NORTH TEXAS (CBS 11 NEWS) – A woman held hostage says she feels like she’s been victimized twice; first by the murder suspect who kept her captive and then by police who came to help. That woman spoke exclusively with CBS 11 I-Team Reporter Mireya Villarreal.
Chong Ward was held captive in a home that belongs to her brother in-law who works overseas. Once she was released she gave the police the go ahead to take the suspect out of the house, with the assurance that they’d help with any damage that was done.
But months later the house is still unlivable.
Scanner Chatter: “Suspect inside has confirmed he has a .32 pistol.”
On December 31 our cameras captured scanner chatter between police officers. The suspect they were talking about on that day was John St. Angelo, a man wanted for killing his estranged wife, Suzanne Parsons, just one day earlier.
Scanner Chatter: “SWAT 20 let’s get full volley. Y’all stay completely covered. We need more gas in the house.”
St. Angelo barricaded himself inside a home off Permian Lane on Fort Worth’s far north side. For nearly six hours he was involved in a standoff with police, firing at them multiple times. Police eventually drew him out with negotiators and tear gas.
“The suspect is out safe. Officers are safe,” Corporal Tracy Knight, Fort Worth Police Department’s Spokesperson, told us that day. “And hopefully we’ll have a good conclusion and justice for the homicide.”
But nearly three months later the house on Permian Lane looks just like how police left it. Doors and windows are still missing. Walls are riddled with holes left by tear gas canisters.
Chong Ward was living in her brother in-law’s home when she says John St. Angelo, an acquaintance, broke in. Ward says St. Angelo wouldn’t let her leave or call for help. This all went down just hours after Suzanne Parsons’ murder.
“He said he killed her, you know,” Ward remembered.
“He told you he killed her,” Investigative Reporter Mireya Villarreal followed up.
“Yea, he did,” she answered.
After more than ten hours Ward says she convinced St. Angelo to let her go. That’s when she called police. When they arrived they asked her to sign a consent form that would allow them inside her home.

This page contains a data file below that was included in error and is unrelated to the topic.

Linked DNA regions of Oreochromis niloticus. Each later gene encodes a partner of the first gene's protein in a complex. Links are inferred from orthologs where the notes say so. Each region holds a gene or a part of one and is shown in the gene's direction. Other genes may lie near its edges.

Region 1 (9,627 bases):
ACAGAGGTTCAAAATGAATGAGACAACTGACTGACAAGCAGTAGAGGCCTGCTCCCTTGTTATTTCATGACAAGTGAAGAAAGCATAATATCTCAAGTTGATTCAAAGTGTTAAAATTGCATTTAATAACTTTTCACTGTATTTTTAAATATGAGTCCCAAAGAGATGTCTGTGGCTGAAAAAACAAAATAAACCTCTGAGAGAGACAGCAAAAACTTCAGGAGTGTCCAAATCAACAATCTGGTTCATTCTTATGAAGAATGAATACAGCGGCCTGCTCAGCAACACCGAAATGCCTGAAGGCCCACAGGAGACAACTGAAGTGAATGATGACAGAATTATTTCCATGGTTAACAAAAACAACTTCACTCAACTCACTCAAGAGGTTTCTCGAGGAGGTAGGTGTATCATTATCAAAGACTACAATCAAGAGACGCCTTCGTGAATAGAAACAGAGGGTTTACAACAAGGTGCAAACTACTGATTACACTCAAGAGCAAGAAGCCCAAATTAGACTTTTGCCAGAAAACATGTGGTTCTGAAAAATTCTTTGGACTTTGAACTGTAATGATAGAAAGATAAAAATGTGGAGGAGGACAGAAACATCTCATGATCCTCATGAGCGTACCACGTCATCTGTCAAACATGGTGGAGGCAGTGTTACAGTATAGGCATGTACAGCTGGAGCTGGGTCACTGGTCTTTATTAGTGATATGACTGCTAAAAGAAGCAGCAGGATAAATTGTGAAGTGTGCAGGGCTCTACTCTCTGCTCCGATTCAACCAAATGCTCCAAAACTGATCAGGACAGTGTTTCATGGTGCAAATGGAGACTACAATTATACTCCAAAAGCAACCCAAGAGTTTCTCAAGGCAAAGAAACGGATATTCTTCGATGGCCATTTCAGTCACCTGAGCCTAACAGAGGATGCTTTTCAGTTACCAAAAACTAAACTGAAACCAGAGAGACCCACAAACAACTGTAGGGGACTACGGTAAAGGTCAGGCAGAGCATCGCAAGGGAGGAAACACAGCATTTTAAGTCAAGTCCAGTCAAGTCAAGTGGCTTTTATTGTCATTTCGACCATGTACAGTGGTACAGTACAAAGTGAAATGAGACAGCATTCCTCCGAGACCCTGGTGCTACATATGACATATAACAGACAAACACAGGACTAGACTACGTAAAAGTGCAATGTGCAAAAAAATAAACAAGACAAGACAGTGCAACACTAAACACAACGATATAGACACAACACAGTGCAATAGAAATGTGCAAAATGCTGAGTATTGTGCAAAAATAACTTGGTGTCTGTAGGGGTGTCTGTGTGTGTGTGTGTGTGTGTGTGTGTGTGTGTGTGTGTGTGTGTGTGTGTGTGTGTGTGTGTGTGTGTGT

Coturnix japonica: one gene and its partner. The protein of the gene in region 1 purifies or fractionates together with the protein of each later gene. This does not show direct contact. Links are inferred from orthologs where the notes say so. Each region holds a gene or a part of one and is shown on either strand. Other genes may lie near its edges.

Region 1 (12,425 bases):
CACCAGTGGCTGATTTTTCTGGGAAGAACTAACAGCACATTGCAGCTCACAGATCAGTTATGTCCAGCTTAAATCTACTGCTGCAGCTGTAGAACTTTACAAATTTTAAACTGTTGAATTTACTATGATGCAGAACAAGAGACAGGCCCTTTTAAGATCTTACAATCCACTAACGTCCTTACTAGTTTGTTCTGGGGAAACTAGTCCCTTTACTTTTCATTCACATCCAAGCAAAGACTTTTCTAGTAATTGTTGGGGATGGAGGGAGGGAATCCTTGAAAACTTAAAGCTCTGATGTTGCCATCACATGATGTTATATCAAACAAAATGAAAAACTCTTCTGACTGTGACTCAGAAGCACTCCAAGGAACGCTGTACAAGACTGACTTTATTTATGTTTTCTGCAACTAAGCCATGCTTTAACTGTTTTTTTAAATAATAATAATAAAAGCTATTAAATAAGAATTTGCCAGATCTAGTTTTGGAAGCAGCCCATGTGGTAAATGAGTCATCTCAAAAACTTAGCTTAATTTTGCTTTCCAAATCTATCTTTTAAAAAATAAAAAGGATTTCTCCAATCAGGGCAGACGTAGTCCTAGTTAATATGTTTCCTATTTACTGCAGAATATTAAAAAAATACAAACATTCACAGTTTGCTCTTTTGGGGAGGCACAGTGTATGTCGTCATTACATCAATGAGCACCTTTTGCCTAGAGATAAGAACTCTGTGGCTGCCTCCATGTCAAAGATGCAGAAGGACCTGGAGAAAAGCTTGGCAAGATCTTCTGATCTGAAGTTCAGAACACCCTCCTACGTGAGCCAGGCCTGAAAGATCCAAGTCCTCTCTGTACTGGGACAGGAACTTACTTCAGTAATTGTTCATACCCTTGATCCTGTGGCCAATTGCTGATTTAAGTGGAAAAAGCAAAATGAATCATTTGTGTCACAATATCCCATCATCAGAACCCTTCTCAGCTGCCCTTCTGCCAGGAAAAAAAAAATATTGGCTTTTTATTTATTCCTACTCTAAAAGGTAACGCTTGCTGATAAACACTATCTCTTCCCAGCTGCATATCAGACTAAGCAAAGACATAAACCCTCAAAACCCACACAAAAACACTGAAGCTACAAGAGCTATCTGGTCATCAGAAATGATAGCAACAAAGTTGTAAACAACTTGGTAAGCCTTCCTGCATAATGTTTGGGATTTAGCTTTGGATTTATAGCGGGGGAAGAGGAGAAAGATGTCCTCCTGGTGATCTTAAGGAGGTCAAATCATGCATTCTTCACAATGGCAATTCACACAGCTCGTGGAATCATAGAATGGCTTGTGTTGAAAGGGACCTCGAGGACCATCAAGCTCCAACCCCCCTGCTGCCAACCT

“I said simply, in simple words, if you damage it you going to fix house just like it is. He said yes,” Ward told us. “He even recorded it. You know, so, that’s the only way I’m going to sign this one. So, I sign it.”
Once the form was signed police pumped more than 25 tear gas canisters inside the home. Almost every room, including the garage, was hit with a can.
SWAT expert and former police officer Tom Mijares says using the gas in so many locations could have been counterproductive.
“It’s called the Venturi Effect,” Mijares explained. “When you start to make openings in the building, no matter what the building is, no matter what the opening is, whether it’s a door or another window… What’s happening now is the gas is starting to escape because it’s getting a cross ventilation.”
Scanner Chatter: “Trot 10 to CP – We’re out of gas in the back.”
Once it was all over Ward and her brother in-law, Russell Lamarre, filed a claim with the city, citing clean up and renovation costs of more than $120,000.
“I’m not here for like, who’s right who’s wrong. You know, but what I’m saying is, whatever you did you know, the promise to somebody, you keep promise,” Ward added.
The city recently sent a letter to homeowner Russell Lamarre, denying the claim. They say because they’re a government agency they’re immune from responsibility.
Fort Worth Police and city leaders declined to talk with us on camera. But they clarified by saying they are protected by sovereign immunity. However, we found out if police officers broke policies or their actions weren’t reasonable, there could be exceptions to that immunity.
Lamarre says the actions of officers on that day were excessive and irresponsible and he’s going to continue to fight.
John St. Angelo was indicted just last week on five criminal charges including the murder of Suzanne Parsons and kidnapping of Chong Ward.
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